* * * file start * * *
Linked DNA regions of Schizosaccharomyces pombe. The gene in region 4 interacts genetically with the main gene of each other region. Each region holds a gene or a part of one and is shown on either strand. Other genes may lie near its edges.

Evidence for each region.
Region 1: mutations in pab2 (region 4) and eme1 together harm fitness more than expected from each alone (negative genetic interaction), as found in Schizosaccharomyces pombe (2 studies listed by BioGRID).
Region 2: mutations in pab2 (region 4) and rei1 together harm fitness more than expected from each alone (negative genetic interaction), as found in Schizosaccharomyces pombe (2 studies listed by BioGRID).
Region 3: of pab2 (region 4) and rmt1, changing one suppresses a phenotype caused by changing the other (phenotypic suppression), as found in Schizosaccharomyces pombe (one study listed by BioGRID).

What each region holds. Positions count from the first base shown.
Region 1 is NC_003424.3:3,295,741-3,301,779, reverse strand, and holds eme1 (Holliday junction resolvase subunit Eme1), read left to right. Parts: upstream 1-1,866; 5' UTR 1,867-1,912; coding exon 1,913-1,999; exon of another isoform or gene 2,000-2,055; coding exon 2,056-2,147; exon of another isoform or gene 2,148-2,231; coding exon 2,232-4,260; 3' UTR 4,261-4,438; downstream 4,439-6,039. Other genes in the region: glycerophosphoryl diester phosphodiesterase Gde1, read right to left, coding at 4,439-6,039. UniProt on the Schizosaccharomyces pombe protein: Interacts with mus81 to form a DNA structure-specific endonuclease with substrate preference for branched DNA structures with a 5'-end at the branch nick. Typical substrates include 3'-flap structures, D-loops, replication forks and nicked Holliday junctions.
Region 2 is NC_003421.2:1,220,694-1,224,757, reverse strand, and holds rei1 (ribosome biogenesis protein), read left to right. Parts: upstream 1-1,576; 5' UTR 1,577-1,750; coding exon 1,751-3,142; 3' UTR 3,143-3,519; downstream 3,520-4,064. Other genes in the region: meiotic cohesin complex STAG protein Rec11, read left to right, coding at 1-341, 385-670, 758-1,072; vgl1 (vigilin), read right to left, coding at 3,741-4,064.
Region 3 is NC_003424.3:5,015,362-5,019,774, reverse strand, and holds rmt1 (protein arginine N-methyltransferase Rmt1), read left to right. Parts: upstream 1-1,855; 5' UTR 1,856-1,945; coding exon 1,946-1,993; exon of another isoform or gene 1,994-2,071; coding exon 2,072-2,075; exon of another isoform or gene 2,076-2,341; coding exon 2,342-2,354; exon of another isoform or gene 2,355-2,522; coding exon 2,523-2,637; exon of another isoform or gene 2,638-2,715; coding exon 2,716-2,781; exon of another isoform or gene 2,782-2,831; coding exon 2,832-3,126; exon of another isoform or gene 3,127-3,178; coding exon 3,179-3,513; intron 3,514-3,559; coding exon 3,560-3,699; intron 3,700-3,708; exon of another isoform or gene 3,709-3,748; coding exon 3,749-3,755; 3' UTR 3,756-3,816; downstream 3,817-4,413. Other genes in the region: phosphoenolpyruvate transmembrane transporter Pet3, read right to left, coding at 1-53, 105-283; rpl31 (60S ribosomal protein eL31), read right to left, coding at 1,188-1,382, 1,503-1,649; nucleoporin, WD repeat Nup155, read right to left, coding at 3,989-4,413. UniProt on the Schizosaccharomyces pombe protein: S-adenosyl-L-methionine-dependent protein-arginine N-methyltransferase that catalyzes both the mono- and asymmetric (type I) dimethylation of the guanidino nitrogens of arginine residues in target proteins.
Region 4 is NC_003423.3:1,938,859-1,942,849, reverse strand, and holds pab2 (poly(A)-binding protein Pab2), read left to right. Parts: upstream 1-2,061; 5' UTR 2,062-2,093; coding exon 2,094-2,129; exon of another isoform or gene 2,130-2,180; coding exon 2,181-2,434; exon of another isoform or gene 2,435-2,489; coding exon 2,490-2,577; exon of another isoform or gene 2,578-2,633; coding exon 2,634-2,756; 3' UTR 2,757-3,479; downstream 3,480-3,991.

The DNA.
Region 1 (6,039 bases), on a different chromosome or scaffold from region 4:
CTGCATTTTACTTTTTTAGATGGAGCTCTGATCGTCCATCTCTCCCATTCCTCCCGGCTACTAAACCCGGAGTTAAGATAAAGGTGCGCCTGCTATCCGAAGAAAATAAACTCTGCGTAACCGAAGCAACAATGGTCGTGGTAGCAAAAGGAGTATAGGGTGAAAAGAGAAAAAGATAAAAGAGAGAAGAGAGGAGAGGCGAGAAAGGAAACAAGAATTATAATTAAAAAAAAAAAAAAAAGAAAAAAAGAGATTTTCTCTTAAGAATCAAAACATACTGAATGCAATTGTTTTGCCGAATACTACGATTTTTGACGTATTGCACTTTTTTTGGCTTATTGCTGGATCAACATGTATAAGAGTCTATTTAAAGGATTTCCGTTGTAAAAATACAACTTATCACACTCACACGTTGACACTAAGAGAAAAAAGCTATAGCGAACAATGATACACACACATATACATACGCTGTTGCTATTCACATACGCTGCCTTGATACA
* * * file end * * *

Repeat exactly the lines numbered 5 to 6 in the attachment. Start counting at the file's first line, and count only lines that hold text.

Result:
Region 3: of pab2 (region 4) and rmt1, changing one suppresses a phenotype caused by changing the other (phenotypic suppression), as found in Schizosaccharomyces pombe (one study listed by BioGRID).

What each region holds. Positions count from the first base shown.